12. What characteristics or actions of Jesus help us to praise Him, even in times of great challenge or need, because we are confident that He will save us?


This Bible Study focuses on the same passage as the sermon on July 8/18 from Walnut Grove Lutheran Church, Langley BC.

True Compassion

Then all the people of the region of the Gerasenes asked Jesus to leave them, because they were overcome with fear. So he got into the boat and left. (Luke 8:37)

This is a situation I find very curious. The people of the Gerasenes had a demon-possessed man living in their cemetery in chains and under guard and the demon’s control of the man was so great that the man tore off his clothes and was powerful enough to break his chains. And yet, at some level, the people of that region were okay with the man’s dreadful situation.

I can feel better about myself in a perverse manner when I know of someone who is worse off than me. That might help me to feel better, but I have no compassion on the one who is suffering. In fact, if they get better, I might have a problem because then I would have no one to whom I could feel superior.

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Photo by Ben White on Unsplash

The ideal to which Jesus compares all things is the fullness of life—being fully human and alive, healed and whole in all ways, living in a close personal relationship with God and with our fellow human beings—that everyone who looks to Him in faith will experience in the new heaven and earth.

Jesus’ mission is to reach down into the muck and the mire of our sin and suffering and lift us up into the ideal life which He wants to give to us. The healing that Jesus does, whether it is a healing recorded in the pages of the New Testament or a healing done in a hospital today, is always a foretaste of the ultimate healing to come. Those miraculous healings, for every healing is a miracle, are signposts from God which point us toward His Son, through whom our ultimate healing will come.

Because Jesus loves, forgives and accepts us, our dead spirit has been resurrected and healed and it already has fullness of life through Jesus.

So we can have compassion on those who suffer, not feeling sorry for them because they are worse off than us, but wanting fullness of life for them through Jesus. So we serve as Jesus’ hands and feet, lifting others out of the muck and the mire of their suffering so they can be open to Jesus.

Dear Jesus, help me to know the depths of Your compassion for me. Help me to have true compassion on those who suffer. Amen.


Being Open to God Working Through You

“How will this be,” Mary asked the angel, “since I am a virgin?” (Luke 1:34)

It is easy for us to think of God as being too busy with more important matters to be involved in my insignificant life in my insignificant corner of the world. As a result, even though we go through the motions of living a cheerful, hope-filled life, underneath the surface we live a life of quiet desperation, for what hope is there that, on our own, our life will make a difference that matters? None.

In chapter 1 of Luke’s biography of Jesus, we have accounts of two surprising pregnancies. Zechariah and Elizabeth were old and infertile, but they were promised a baby boy who would prepare the way for the Messiah, God’s special representative sent to save the world. Mary, a poor teenage girl in an insignificant village in the remote region of Galilee was told that she would be the mother of the Messiah. Through miraculous means, the all-powerful God of the universe would make a temporary home in her womb and she would play a significant role in ushering God’s divine rescue into the brokenness that surrounded her.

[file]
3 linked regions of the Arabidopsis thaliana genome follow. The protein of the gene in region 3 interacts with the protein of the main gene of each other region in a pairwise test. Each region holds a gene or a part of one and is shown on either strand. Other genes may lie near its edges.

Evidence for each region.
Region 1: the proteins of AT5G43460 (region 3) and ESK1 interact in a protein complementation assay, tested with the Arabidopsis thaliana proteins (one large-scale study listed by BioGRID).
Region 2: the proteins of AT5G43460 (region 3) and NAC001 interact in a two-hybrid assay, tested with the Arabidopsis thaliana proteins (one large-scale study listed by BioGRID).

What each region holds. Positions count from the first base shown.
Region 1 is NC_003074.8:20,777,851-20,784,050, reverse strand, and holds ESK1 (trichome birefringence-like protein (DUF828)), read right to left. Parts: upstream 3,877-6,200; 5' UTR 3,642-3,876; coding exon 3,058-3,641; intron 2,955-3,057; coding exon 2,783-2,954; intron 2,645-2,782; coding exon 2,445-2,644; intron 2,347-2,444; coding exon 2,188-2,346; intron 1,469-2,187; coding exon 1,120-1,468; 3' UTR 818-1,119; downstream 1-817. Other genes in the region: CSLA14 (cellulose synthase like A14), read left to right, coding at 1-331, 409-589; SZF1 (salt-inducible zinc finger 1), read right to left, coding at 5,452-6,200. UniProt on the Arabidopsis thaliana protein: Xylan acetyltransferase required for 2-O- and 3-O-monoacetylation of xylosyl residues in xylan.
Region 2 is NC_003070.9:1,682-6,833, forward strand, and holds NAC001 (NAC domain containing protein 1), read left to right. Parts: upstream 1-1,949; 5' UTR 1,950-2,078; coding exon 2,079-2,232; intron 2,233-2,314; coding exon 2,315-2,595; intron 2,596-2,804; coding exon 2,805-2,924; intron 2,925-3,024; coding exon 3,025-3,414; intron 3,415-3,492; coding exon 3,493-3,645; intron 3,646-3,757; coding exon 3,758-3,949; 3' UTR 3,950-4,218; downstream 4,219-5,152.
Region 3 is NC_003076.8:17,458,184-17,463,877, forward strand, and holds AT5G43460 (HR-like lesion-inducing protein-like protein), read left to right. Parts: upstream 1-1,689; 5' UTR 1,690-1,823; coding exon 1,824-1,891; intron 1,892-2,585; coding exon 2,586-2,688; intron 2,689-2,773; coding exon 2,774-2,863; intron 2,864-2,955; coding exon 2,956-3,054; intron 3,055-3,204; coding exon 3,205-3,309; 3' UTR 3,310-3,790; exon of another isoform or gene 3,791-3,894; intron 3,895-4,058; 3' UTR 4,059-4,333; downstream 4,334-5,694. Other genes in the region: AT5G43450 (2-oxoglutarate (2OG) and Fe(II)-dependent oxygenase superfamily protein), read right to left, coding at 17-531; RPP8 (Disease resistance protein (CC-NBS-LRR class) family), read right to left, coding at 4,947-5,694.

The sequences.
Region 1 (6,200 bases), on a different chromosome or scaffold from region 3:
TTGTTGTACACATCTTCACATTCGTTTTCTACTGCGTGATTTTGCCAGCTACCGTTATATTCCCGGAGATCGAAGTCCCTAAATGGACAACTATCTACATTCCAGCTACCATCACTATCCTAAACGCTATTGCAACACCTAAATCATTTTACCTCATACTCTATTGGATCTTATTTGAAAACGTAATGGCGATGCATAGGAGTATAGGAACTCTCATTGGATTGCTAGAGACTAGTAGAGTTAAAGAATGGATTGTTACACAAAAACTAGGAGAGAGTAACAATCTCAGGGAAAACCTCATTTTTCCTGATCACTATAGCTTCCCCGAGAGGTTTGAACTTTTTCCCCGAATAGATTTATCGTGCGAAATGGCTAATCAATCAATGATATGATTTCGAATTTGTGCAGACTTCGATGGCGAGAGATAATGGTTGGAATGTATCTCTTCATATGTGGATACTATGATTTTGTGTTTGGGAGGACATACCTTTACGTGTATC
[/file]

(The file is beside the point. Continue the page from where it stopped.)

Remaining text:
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Photo by Artem Bali on Unsplash

Much has been made of the difference between how Zechariah and Mary were treated after they responded to such amazing news. Both had questions, but Zechariah was struck mute until after the birth of his son while Mary had no negative consequences at all.

The key to understanding why things happened as they did is evident in the words Zechariah and Mary used in forming their respective questions. Zechariah asked, “How can I be sure of this? I am an old man and my wife is well along in years.” Mary asked, “How will this be since I am a virgin?”

Zechariah asked for proof that would convince him what the angel Gabriel said was true. Mary believed what Gabriel said was true and was curious about how it would happen. Mary was open to the possibility of God working in and through her and Zechariah was not. So God gave him a 9 month “time-out” to think about it.

Over and over again in the Bible we see stories of God working in amazing ways through the very old, the very young, the poor, the weak, the foreigner and the outcast. But the most amazing story, and the one that runs through all the others, is the story of God Himself setting aside all the power, riches and glory of heaven to become just like you, a human being with an insignificant life in an insignificant corner of the world. And God worked through that human life of His to save the world and break down all the barriers between us and Him so all people could have a rich, full, abundant life with God. All because one poor, insignificant teenage girl said “Yes” to the possibility of God working through her.

Sometimes I wonder if there were other young women whom Gabriel approached prior to Mary, but they said, “No” to God working through them. I wonder how many there might have been. Of course, this is pure speculation on my part, but if there were any such young women, I think that they would have been filled with regret if they later found out what could have been.

I don’t want you to have regret over what could have been. The time to live a rich full life with Jesus is now. So I urge you to be open to God working in and through you. God loves you and He is constantly at work among the ordinary and insignificant. That’s were He does His best work. God can work in and through you.

Dear Lord, thank you for the way that You work through the ordinary and insignificant to accomplish great things. Help me to trust in Your love and be open to You working in and through me. Amen.